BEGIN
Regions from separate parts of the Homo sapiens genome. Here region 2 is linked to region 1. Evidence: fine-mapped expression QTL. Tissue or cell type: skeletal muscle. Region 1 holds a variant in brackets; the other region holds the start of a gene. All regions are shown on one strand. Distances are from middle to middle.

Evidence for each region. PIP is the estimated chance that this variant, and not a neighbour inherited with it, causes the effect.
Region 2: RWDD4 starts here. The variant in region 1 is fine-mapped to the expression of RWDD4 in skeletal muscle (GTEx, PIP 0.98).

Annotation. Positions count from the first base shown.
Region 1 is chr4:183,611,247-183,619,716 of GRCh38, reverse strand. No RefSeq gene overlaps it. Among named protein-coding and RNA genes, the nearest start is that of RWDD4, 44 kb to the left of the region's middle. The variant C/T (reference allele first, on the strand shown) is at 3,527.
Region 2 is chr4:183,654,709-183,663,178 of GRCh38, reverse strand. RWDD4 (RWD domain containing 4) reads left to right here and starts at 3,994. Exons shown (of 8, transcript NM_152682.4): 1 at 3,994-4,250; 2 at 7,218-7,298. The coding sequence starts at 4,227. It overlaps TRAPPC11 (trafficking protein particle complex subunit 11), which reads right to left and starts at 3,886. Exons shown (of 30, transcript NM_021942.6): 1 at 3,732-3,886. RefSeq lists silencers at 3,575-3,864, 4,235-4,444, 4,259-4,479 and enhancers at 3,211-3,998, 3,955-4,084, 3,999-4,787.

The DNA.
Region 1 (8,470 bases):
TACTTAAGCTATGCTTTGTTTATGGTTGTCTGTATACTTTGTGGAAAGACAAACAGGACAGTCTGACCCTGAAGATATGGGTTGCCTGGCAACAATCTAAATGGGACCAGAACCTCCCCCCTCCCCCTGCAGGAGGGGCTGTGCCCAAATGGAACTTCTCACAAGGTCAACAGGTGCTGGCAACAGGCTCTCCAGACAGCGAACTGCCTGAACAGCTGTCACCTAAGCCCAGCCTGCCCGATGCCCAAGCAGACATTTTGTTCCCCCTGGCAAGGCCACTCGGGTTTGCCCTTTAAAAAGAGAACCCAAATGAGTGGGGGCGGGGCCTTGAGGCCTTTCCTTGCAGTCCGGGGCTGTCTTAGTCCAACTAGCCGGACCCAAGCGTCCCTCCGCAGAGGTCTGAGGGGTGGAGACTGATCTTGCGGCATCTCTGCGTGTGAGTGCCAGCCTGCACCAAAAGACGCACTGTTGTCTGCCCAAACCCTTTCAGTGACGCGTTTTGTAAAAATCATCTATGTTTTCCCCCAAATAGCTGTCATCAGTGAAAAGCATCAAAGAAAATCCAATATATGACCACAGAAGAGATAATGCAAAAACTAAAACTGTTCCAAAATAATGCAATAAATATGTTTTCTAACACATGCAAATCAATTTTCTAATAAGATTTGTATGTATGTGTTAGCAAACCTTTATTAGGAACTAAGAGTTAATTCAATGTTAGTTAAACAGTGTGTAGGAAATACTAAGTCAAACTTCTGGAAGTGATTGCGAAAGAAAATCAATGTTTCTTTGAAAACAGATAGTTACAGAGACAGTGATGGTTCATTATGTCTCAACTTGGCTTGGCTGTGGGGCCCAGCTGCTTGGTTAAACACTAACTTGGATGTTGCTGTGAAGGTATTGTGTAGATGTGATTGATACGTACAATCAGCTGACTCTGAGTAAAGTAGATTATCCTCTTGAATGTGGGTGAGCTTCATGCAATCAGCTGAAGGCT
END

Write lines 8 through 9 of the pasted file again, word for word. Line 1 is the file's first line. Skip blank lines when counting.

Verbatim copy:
Region 1 (8,470 bases):
TACTTAAGCTATGCTTTGTTTATGGTTGTCTGTATACTTTGTGGAAAGACAAACAGGACAGTCTGACCCTGAAGATATGGGTTGCCTGGCAACAATCTAAATGGGACCAGAACCTCCCCCCTCCCCCTGCAGGAGGGGCTGTGCCCAAATGGAACTTCTCACAAGGTCAACAGGTGCTGGCAACAGGCTCTCCAGACAGCGAACTGCCTGAACAGCTGTCACCTAAGCCCAGCCTGCCCGATGCCCAAGCAGACATTTTGTTCCCCCTGGCAAGGCCACTCGGGTTTGCCCTTTAAAAAGAGAACCCAAATGAGTGGGGGCGGGGCCTTGAGGCCTTTCCTTGCAGTCCGGGGCTGTCTTAGTCCAACTAGCCGGACCCAAGCGTCCCTCCGCAGAGGTCTGAGGGGTGGAGACTGATCTTGCGGCATCTCTGCGTGTGAGTGCCAGCCTGCACCAAAAGACGCACTGTTGTCTGCCCAAACCCTTTCAGTGACGCGTTTTGTAAAAATCATCTATGTTTTCCCCCAAATAGCTGTCATCAGTGAAAAGCATCAAAGAAAATCCAATATATGACCACAGAAGAGATAATGCAAAAACTAAAACTGTTCCAAAATAATGCAATAAATATGTTTTCTAACACATGCAAATCAATTTTCTAATAAGATTTGTATGTATGTGTTAGCAAACCTTTATTAGGAACTAAGAGTTAATTCAATGTTAGTTAAACAGTGTGTAGGAAATACTAAGTCAAACTTCTGGAAGTGATTGCGAAAGAAAATCAATGTTTCTTTGAAAACAGATAGTTACAGAGACAGTGATGGTTCATTATGTCTCAACTTGGCTTGGCTGTGGGGCCCAGCTGCTTGGTTAAACACTAACTTGGATGTTGCTGTGAAGGTATTGTGTAGATGTGATTGATACGTACAATCAGCTGACTCTGAGTAAAGTAGATTATCCTCTTGAATGTGGGTGAGCTTCATGCAATCAGCTGAAGGCT